A few vital anecdotes are sufficient to produce a portrait of a philosophy
Follow-up to What is Philosophy? Reading Group: Second Meeting: Notes from Philosophy
Following our discussion of ‘a few vital anecdotes are sufficient to produce a portrait of a philosophy’, one anecdote that didn't come up on Thursday was Nietzsche's claim that he decided to reject Schopenhauer's entire philosophy on learning that the great pessimist was fond of playing the flute. A good example of a biographical detail being used to refute a philosophy – Nietzsche's point being that those seriously advocating pessimism should not be engaged in such frivolous activities as music-making.
(Nietzsche famously said that "life without music would be a mistake". It doesn't follow from this, however, that life _with _music is not also a mistake…)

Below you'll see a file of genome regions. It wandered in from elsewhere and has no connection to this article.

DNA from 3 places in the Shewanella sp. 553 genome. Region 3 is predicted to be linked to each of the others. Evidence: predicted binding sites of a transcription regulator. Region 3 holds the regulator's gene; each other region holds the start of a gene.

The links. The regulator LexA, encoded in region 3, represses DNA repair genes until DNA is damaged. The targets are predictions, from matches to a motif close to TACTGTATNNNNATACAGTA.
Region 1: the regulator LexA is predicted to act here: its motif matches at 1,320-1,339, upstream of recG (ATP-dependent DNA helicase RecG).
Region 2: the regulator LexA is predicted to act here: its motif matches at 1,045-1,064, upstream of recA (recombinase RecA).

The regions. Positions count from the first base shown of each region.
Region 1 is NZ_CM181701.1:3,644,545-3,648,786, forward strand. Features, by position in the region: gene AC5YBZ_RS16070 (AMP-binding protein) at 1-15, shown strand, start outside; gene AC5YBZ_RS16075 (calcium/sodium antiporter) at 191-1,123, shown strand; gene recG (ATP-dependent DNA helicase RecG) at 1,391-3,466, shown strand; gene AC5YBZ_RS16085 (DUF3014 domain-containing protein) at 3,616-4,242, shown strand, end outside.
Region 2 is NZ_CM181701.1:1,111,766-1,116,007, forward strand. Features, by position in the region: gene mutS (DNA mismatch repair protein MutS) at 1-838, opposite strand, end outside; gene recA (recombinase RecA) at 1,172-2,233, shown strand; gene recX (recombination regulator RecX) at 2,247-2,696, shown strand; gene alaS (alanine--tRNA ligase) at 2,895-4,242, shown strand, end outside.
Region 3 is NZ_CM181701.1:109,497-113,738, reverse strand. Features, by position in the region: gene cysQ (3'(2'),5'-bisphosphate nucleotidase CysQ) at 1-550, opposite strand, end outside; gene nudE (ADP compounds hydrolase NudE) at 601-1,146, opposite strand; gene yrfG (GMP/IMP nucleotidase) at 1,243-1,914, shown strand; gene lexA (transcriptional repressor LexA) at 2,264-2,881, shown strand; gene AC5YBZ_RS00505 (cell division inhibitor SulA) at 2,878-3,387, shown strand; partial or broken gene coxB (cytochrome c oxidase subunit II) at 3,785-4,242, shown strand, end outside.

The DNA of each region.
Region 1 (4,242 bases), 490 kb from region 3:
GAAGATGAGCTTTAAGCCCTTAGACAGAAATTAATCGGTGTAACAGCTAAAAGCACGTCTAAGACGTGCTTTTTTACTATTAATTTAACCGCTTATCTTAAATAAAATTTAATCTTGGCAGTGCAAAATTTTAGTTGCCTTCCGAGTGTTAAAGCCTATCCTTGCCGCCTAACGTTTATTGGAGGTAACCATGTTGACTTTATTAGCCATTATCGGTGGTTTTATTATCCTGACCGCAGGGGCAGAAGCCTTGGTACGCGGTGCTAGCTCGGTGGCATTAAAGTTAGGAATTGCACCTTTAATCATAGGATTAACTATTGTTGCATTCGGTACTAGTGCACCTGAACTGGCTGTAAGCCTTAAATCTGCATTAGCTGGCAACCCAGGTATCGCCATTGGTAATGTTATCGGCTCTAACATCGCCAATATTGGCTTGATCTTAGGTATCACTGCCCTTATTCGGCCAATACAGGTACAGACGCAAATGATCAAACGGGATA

I'm not sure if I can think of any other examples in which the anecdote quite so clearly suffices to determine a critical response to the philosophy. (E.g. did any Kantians feel challenged on learning about his stocking suspenders?)
I've been trying to think of some anecdotes about other philosophers. About Wittgenstein one sometimes hears about how often he "gave up" philosophy to go and do other jobs (school teaching, becoming a hospital orderly, working in a monastery garden), and about how he advised a student to take a job in Woolworths instead of becoming an academic, but also about how he never succeeded in kicking the philosophy habit himself. None of this has the succinctness of the Kant anecdote that D&G are looking for, but it does suggest something about how seriously (or not) we should take Wittgenstein's views on philosophy.
Any suggestions for other anecdotes that `produce a portrait of a philosophy’ or reveal the conceptual persona?